1. Environmental Benefits

Plants, shrubs, trees, and grass are “environmental superheroes” that capture and filter rainwater, produce oxygen, and absorb carbon.

The dense canopy and fibrous root system in a lawn sequesters carbon so well that it outweighs the carbon used for maintaining the grass by as much as seven-fold.

An average-sized home lawn in the U.S. has the potential to sequester 20.3 to 163.4 kg C/lawn/year. Planting trees results in less runoff and erosion, allowing more recharging of the ground water supply and resulting in less sediment and chemicals in streams.

  1. Financial Advantages

Having more green in our schoolyards can ultimately add more green to the school’s bank account.

According to the U.S. Forest Service’s Northern Research Station, the nation’s urban canopies, which are home to an estimated 5.5 billion trees, provide roughly $18 billion in annual benefits through the removal of pollution from the air ($5.4 billion), carbon sequestration ($4.8 billion), reduced emissions ($2.7 billion), and improved energy efficiency in buildings ($5.4 billion).

  1. Wildlife Corridors

Wildlife – including pollinating birds, butterflies, bees – have had to adapt to the human-made environment.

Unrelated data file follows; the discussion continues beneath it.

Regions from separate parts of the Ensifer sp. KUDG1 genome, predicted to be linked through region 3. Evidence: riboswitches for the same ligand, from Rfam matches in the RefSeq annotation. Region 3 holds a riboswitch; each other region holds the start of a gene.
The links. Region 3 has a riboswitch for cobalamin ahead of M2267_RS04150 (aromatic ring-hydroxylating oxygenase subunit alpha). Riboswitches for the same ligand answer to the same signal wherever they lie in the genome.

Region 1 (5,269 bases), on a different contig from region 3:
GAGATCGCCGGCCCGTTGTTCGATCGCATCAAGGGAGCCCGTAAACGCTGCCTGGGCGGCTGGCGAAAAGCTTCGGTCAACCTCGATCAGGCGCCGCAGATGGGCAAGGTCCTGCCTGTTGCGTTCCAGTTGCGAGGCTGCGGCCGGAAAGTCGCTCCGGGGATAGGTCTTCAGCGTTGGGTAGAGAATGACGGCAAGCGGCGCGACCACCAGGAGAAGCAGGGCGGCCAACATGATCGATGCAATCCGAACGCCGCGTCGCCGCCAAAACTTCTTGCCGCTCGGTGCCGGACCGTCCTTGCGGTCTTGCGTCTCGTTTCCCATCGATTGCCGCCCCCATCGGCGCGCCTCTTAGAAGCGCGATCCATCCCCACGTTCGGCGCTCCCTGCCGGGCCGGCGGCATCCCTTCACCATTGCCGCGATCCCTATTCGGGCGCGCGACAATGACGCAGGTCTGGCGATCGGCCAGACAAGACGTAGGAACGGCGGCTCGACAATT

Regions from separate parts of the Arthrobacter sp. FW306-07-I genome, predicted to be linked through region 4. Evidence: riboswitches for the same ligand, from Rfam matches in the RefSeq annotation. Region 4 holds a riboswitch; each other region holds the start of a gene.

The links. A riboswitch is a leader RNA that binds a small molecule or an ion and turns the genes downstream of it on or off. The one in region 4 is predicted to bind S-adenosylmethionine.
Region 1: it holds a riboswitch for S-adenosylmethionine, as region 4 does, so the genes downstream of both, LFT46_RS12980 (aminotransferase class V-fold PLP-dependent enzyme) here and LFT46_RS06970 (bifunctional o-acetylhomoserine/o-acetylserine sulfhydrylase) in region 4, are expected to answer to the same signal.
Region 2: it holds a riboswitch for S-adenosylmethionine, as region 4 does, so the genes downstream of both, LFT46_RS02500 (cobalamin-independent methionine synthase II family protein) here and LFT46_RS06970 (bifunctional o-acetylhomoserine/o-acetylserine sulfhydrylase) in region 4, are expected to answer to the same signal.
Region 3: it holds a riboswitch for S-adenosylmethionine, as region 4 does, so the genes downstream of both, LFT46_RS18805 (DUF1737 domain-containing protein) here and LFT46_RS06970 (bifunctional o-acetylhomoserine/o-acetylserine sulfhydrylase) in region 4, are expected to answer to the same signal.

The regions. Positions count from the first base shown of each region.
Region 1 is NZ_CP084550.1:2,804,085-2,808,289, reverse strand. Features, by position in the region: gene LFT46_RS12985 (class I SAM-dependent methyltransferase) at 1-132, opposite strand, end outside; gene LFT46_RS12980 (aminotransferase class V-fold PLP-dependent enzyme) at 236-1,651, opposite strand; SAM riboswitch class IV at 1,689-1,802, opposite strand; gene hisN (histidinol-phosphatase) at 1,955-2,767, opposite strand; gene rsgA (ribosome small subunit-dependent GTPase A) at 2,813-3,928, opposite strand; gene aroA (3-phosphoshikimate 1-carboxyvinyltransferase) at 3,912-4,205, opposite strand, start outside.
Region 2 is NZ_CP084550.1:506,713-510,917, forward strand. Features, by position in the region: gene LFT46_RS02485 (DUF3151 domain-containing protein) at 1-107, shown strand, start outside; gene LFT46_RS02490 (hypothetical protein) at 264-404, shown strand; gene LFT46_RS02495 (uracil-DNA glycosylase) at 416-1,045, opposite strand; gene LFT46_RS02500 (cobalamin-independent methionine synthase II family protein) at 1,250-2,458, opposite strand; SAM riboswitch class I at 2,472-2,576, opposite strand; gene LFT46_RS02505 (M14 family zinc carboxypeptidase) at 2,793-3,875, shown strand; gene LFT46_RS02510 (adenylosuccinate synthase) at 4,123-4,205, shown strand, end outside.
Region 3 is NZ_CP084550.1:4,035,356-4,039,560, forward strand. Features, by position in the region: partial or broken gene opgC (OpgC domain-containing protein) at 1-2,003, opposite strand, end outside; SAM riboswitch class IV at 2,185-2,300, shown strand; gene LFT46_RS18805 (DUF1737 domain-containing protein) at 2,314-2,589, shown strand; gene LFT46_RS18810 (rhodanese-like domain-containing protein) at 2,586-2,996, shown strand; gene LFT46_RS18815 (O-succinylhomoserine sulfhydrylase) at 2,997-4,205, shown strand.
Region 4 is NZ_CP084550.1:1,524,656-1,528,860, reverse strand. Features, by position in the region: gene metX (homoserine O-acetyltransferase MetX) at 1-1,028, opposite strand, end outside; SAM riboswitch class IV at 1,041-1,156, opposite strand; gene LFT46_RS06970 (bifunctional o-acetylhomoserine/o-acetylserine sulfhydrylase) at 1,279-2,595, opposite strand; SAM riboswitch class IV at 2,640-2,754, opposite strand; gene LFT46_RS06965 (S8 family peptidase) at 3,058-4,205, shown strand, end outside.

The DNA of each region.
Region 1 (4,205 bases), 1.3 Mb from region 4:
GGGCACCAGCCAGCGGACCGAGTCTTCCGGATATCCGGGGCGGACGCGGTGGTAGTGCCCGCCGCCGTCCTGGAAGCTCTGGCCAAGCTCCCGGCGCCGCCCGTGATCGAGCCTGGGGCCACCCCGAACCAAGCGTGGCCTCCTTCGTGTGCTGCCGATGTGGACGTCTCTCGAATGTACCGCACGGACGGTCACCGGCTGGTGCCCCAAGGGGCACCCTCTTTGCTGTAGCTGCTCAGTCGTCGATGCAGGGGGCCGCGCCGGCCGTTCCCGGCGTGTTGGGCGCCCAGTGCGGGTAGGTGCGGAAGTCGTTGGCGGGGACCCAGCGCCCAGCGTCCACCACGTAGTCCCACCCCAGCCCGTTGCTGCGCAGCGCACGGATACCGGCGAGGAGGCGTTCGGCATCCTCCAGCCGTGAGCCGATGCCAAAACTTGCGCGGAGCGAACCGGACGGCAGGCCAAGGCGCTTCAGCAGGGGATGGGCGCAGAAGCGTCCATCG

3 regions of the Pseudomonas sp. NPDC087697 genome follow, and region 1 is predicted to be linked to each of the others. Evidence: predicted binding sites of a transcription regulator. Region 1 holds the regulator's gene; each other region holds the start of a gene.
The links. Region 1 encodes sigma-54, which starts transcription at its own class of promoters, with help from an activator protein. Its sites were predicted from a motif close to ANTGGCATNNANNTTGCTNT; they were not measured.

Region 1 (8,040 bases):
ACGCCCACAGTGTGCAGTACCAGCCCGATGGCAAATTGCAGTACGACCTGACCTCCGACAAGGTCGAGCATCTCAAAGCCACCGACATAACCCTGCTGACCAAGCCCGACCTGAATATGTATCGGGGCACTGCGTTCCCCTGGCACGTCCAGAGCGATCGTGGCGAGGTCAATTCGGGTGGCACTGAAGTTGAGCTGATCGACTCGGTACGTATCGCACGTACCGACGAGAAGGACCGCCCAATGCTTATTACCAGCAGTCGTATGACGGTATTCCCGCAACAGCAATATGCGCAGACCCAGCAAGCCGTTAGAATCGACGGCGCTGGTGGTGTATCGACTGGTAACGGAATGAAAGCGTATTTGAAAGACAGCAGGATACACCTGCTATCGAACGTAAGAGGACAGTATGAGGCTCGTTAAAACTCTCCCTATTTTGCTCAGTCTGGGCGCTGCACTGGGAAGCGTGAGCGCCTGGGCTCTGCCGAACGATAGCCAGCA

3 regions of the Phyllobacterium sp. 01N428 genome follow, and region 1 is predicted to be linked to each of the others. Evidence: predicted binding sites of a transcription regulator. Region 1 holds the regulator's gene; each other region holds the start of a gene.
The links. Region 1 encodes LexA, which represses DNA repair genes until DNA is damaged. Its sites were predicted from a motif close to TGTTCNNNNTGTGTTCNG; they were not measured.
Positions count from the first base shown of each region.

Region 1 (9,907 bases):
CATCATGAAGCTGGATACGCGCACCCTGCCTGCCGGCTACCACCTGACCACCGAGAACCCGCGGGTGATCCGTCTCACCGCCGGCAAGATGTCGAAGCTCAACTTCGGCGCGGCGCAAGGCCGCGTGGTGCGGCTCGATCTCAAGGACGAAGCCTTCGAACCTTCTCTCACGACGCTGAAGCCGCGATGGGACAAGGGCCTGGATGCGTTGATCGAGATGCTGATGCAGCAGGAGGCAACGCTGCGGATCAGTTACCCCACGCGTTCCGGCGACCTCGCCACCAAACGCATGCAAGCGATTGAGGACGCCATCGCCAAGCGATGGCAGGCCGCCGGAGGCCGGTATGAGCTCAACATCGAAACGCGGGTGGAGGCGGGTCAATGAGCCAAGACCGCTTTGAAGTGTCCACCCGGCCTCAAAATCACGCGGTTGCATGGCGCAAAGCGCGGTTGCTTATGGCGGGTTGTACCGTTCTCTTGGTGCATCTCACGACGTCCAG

Having the proper green space that blooms throughout the year in school yards, backyards, and community parks plays a critical role in helping animals and insects thrive by reconnecting fragmented habitats into a connected ecosystem.

To find the best plants to support community wildlife in your area, consult the National Wildlife Federation’s Native Plant Finder.

Here’s an important note to school facility managers. Remember to practice the “right plant, right place” principle when greening your school yard.

This means selecting plants that support the needs of your teachers and students, as well as ones that will thrive in your climate zone with minimal work on your part.

Refer to the USDA’s Plant Hardiness Zone Map to find the plants, shrubs and trees that are best suited for your community.

Outdoor power equipment is as important for maintaining school yards as books are for teaching students. The right mowers, trimmers, edgers, blowers, pruners, chainsaws, and more can help you get the work done faster and can help safely maintain the green space at your school.

Always think safety first. Review the manufacturer’s safety guidance before starting up any equipment, and always keep children and pets away from machines during operation. Make sure your equipment is regularly maintained.

Protect your power by using only E10 or less fuel in gasoline-powered outdoor power equipment if it is not designed for higher ethanol blends. For battery-powered machines, only use the charger and batteries specified by the equipment manufacturer.

Kris Kiser is the president & chief executive officer of the TurfMutt Foundation, which encourages outdoor learning experiences, stewardship of our green spaces, and care for all living landscapes for the benefit of all,